Here is a little helmet cam edit from the last few days skiing here in Niseko. The snow isn't what Niseko is known for, which is to say deep, but the most significant things to note are the clear skies and visiblity.
Today we ski toured on the lower flanks of Yotei and it was probably our best day skiing here in Japan. Not becasue it was so deep, but the most fun and gratifying. Ill have a POV edit from today shortly. Hopefully...
VIO POV camera courtesy of Helmet Camera Central
There has been an elephant in our apartment for the last week or so here in Kutchan. Our elephant was closer to an actual elephant however. Ours was big, smelt and we had no idea what to do with it. It was our trash.
In Japan, waste is categorized into organic, combustible and non-combustible, and then an array of recycling sub categories. It is a seriously mind boggling exercise to sort trash here. Pleading forigner ignorance wasn't going to be an option for us becasue we had a trash flowchart in English. While it generally made sense, there was still a lot that didn't.
Determined to do our part and attempt to assimilate and respect the Japanese way of doing things, Stevie and I rolled up or sleves and went through all our trash that had been put into the "deal with later" bin more commonly know as the back deck.
This is what skiing in Niseko is all about, all the time.
One minute it is like this. (actually most of the time)
The next minute, quite literally, it can be like this...
But it is always deep.
Last night, and all of yesterday as a matter of fact was Stevie's 30th Birthday. The big dirty 30. It was a pretty mellow day. Stevie went with a film crew to the beach to maybe get some waves but it was too flat so they filmed the ocean and squid boats instead.
The skiing has settled down a little here in Niseko the last week after a furious start. We skied the remnants of the last system surrounding the hill, mostly touring off of Moiwa. I would go so far to claim that Moiwa accesses the most slackcountry terrain for such a small lift ever. At least in my experience. In comparison to the mega 3 of An'nupri, Niseko and Hirafu within a stones throw from Moiwa, Moiwa offers the best bang for your buck and the resort manager even invited us back to his place to his private onsen. Not as wierd as some of you might be smirking about. The Japanese are so generous and friendly that you ought to be ashamed of yourself.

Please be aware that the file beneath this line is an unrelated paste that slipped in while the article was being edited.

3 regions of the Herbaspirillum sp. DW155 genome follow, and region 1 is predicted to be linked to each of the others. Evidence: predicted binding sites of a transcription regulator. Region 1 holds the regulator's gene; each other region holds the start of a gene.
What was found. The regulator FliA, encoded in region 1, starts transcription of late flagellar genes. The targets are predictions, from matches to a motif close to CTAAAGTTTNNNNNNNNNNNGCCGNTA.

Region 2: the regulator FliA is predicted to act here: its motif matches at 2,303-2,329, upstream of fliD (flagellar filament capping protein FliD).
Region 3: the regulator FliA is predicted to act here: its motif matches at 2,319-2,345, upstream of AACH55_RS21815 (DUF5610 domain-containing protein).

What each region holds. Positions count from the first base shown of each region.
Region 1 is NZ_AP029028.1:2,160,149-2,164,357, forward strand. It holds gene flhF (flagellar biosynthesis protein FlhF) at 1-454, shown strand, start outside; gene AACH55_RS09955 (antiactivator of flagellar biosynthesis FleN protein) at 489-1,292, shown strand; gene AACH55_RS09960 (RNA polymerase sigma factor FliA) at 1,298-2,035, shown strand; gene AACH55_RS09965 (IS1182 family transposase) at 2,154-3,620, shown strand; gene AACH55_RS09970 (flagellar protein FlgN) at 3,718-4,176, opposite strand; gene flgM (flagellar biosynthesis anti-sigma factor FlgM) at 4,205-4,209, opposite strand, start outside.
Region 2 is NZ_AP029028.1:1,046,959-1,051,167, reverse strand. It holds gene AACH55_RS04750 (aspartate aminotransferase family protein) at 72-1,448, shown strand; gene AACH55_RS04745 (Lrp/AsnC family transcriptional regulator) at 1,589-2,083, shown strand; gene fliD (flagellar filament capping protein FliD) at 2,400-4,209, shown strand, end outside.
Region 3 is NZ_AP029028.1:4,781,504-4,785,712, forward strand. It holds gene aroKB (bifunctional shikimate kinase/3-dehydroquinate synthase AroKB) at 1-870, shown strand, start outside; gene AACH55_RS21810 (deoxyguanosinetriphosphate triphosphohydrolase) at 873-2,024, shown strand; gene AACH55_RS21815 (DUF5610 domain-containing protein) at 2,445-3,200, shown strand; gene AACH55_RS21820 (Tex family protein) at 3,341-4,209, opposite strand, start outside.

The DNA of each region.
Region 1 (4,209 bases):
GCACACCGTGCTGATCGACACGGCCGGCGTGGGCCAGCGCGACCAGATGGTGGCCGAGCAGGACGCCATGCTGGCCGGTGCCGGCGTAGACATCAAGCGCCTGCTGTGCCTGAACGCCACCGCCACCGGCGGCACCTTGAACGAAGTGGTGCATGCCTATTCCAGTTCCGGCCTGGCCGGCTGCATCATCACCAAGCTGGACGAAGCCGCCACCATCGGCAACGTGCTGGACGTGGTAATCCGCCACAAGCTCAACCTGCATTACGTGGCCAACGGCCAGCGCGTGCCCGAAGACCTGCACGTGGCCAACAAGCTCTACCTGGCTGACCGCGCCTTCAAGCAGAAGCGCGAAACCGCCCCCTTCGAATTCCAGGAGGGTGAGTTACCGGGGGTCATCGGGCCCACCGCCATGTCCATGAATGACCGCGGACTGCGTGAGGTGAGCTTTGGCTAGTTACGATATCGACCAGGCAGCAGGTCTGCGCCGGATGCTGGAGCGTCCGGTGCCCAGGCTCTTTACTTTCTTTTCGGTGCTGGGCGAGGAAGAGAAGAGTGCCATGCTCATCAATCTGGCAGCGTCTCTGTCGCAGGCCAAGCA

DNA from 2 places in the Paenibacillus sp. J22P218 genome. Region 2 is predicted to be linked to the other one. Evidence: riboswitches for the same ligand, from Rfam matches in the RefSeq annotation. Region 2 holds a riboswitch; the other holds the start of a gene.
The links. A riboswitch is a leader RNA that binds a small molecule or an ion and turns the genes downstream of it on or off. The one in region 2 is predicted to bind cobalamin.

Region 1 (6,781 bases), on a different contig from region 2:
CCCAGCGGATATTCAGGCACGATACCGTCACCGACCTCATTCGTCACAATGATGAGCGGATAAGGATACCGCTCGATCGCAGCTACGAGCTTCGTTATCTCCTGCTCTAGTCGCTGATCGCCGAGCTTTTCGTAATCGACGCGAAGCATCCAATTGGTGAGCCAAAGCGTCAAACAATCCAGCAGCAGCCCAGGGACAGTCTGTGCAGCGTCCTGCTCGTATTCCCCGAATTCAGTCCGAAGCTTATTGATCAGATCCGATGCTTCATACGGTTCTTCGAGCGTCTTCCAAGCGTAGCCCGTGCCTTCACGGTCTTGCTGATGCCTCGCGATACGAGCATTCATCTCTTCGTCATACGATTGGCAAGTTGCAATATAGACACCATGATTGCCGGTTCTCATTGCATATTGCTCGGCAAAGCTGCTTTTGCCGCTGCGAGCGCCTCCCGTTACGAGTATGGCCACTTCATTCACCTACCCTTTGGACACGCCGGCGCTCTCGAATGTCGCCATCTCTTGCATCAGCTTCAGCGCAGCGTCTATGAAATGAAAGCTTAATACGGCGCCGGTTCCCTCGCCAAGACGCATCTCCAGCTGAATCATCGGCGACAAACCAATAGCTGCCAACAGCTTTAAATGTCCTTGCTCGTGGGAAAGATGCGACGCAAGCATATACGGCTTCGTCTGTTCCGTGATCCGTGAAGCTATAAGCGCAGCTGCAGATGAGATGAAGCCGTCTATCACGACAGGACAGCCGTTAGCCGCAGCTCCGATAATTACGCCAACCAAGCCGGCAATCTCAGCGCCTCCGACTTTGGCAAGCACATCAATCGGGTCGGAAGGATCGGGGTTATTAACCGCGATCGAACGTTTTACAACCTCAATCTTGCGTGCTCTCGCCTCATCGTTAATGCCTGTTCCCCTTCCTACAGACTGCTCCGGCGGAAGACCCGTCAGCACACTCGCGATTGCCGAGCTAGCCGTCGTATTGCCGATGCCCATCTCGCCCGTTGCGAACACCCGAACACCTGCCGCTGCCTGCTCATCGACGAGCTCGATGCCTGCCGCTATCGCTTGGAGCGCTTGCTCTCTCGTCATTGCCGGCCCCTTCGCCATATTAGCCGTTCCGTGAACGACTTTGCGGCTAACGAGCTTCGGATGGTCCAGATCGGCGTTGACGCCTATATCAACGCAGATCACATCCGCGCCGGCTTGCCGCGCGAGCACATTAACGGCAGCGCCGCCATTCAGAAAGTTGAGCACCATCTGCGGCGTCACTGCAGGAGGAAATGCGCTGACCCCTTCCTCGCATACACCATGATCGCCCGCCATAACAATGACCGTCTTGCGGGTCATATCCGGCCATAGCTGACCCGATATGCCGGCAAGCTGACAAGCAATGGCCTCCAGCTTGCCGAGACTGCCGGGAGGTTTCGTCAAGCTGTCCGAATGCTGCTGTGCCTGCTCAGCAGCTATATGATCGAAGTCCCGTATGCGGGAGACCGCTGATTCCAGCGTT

Stevie snapped this picture on the bus to the Hirafu ski hill yesterday. It is a Japanese boy doing his algebra homework in the condensation of the bus window. In down town Tokyo, I might not think twice, but on a bus bound for a ski resort, I really don't know what to make of this. Whatever I think about it is really beside the point, but for the record, I think it's great.
Yesterday became a day off pretty quickly as neither Stevie nor I woke the other up. The weather was meant to get warm, and did, meaning yesterday was the last good day before the next storm, but we just didn't make it. The Sweetgrass crew essentially had an easy day also despite getting up to 4am to try and catch the sunrise, only to be back in bed by 7am. So, with so much time and many mouths to feed, we all threw in 1000YEN and bought supplies for a family dinner.
Tokyo, well there is a lot to be said about Tokyo. On Sunday afternoon we visited the Yoyogi Garden in the center of Tokyo. The garden is extraordinarily quiet and peaceful despite being situated smack bang in the middle of the world's largest city. At the entrance however, we found the a rockabilly shin dig in full swing.
We opened our powder account today at a small resort, Niseko-Moiwa. Lastnight brought a full 60cms of blower pow, but it was blown around by equally copious amounts of wind. The resort has 2 small lifts, one of which was closed. We paid our 350yen for a one lift and went and toured the steeped pitch we could find. We had the place to ourselves while people poled across the flats below. Backcountry quite literally in country. But a picture tells a thousand words and a short video a few more.
I dared to venture into the supermarket today. In Tokyo we either ate at the Convenience store—where a lot of goodies can be found—or in restaurants. So finally a week later I made it into one of the more interesting and revealing destinations in any foreign country.
So we made it after an epic flight. I never actually realised that Hong Kong was quite a ways west of Japan. Our flight from Vancouver stopped over in Hong Kong before heading half way back to Vancouver. Kind of the long way around, but since we are headed to India, I guess our ticket is a return from Van to Delhi with a detour to Japan.
Point being, we made it. More updates to come.
So, it is a work in Progress. Learn more about me as I learn more about this.
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